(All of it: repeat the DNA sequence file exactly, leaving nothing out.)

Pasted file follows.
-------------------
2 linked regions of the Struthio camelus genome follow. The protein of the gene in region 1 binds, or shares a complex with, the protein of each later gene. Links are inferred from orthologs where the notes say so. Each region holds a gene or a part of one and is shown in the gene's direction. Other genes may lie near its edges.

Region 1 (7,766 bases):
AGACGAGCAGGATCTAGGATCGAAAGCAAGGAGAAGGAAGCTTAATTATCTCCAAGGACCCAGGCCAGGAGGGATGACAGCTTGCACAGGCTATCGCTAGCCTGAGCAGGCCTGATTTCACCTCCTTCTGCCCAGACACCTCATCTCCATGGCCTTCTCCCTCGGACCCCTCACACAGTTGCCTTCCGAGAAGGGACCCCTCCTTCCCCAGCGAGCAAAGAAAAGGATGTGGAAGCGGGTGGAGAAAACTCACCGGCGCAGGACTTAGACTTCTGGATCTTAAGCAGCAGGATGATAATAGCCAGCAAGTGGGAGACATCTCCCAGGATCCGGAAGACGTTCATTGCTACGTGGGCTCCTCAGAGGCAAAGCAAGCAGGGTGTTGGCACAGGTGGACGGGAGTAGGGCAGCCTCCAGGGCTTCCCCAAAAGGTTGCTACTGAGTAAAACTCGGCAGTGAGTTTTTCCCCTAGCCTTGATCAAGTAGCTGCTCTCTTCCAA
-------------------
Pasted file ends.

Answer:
2 linked regions of the Struthio camelus genome follow. The protein of the gene in region 1 binds, or shares a complex with, the protein of each later gene. Links are inferred from orthologs where the notes say so. Each region holds a gene or a part of one and is shown in the gene's direction. Other genes may lie near its edges.

Region 1 (7,766 bases):
AGACGAGCAGGATCTAGGATCGAAAGCAAGGAGAAGGAAGCTTAATTATCTCCAAGGACCCAGGCCAGGAGGGATGACAGCTTGCACAGGCTATCGCTAGCCTGAGCAGGCCTGATTTCACCTCCTTCTGCCCAGACACCTCATCTCCATGGCCTTCTCCCTCGGACCCCTCACACAGTTGCCTTCCGAGAAGGGACCCCTCCTTCCCCAGCGAGCAAAGAAAAGGATGTGGAAGCGGGTGGAGAAAACTCACCGGCGCAGGACTTAGACTTCTGGATCTTAAGCAGCAGGATGATAATAGCCAGCAAGTGGGAGACATCTCCCAGGATCCGGAAGACGTTCATTGCTACGTGGGCTCCTCAGAGGCAAAGCAAGCAGGGTGTTGGCACAGGTGGACGGGAGTAGGGCAGCCTCCAGGGCTTCCCCAAAAGGTTGCTACTGAGTAAAACTCGGCAGTGAGTTTTTCCCCTAGCCTTGATCAAGTAGCTGCTCTCTTCCAA